Help your child strain that finer material through cheesecloth, again using river water. Do they see any golden flakes? They might have struck gold, and even fool's gold is something special.

Untangle a watery mystery with the lake and river activity on the next page -- keep reading to get the scoop.

For more outdoor activities for kids:

River Rock Mystery

The river rock mystery shows young archaeologists how the smooth, well-rounded stones in riverbeds ended up where they are. Kids only need to find a few specimens and turn on their imaginations to reveal the story.

What You'll Need:

  • Bucket
  • Stream or riverbed

Encourage your child to examine a few of the stones they pick up in a bucket near the river. Then encourage them to imagine the journeys these stones have made downstream, and figure out why they're more rounded than their mountainside friends. Once they've found some smooth rocks, help your child follow their trail to find out how the stones got to the river and where they came from. Go with them up the gravel paths, to the high ridges and mountain sides. It's always interesting to imagine how a stone got where it is and how it came to look the way it does.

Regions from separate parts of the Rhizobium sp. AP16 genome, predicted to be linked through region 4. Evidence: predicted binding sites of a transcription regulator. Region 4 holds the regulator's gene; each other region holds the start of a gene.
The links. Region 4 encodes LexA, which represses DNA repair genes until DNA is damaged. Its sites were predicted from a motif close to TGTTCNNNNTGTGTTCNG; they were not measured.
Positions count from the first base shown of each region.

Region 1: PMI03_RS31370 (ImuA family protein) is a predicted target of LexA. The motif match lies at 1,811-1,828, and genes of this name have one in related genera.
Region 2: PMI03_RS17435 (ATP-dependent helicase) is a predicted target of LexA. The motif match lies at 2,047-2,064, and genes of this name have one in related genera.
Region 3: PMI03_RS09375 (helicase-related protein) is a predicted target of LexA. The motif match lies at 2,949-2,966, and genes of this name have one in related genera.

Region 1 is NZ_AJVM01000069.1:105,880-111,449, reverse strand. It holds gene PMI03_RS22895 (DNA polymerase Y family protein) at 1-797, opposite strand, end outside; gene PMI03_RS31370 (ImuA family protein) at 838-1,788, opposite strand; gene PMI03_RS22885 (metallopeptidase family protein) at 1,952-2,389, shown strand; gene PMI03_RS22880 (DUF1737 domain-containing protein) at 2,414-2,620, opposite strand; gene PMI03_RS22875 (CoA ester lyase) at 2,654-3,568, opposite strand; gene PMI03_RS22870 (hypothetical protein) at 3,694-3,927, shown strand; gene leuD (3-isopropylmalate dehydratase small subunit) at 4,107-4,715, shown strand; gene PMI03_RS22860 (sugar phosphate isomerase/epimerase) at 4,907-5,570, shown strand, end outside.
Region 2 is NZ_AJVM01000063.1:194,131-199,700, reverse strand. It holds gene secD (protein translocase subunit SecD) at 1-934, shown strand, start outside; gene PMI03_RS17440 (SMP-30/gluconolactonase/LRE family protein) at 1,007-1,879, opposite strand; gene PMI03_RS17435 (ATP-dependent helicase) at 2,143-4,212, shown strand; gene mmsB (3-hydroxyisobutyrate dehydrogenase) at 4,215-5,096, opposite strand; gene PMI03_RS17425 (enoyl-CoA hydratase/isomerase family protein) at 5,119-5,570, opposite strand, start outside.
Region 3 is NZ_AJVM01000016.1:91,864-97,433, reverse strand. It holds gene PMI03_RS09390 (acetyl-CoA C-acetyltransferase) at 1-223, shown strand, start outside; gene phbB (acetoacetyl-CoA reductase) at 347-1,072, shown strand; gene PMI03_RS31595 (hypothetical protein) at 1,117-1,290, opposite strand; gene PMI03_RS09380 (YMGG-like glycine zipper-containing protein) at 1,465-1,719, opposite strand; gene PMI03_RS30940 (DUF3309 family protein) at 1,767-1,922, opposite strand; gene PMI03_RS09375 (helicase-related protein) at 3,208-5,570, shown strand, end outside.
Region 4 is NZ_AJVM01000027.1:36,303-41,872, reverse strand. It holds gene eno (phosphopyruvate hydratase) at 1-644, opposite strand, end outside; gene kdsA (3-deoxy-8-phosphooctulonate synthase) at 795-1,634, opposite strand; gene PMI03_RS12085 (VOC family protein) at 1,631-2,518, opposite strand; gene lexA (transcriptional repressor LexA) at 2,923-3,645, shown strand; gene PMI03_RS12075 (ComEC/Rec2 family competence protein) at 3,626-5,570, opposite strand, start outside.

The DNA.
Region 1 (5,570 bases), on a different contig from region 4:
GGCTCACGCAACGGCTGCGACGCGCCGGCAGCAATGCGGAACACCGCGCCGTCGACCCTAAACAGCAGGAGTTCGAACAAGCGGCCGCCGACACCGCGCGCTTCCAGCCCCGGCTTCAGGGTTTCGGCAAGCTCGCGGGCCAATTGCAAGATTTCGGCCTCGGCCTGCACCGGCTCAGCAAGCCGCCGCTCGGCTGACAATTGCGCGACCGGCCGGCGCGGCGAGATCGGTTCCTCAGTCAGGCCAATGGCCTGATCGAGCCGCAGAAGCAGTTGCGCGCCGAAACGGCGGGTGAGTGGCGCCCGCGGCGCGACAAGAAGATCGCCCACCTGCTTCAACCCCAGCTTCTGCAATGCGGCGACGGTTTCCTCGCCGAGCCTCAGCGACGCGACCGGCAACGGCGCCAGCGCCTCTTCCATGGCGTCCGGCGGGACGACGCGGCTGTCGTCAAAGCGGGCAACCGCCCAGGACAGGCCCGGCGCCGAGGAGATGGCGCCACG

On the next page, discover how kids can use a net to learn more about the contents of a river or lake.

For more outdoor activities for kids:

Pond Dipping

Learn what's going on underwater -- go pond dipping!
Learn what's going on underwater -- go pond dipping!
©2007 Publications International, Ltd.

When kids go pond dipping, they'll discover the complex world of pond life. One way kids can do this is to make a dip net and catch living organisms for observation.

Make­ a day of your pond dipping activity. Gather your supplies, pack a lunch, and spend a day learning about the ecosystem of a body of water nearby.

What You'll Need: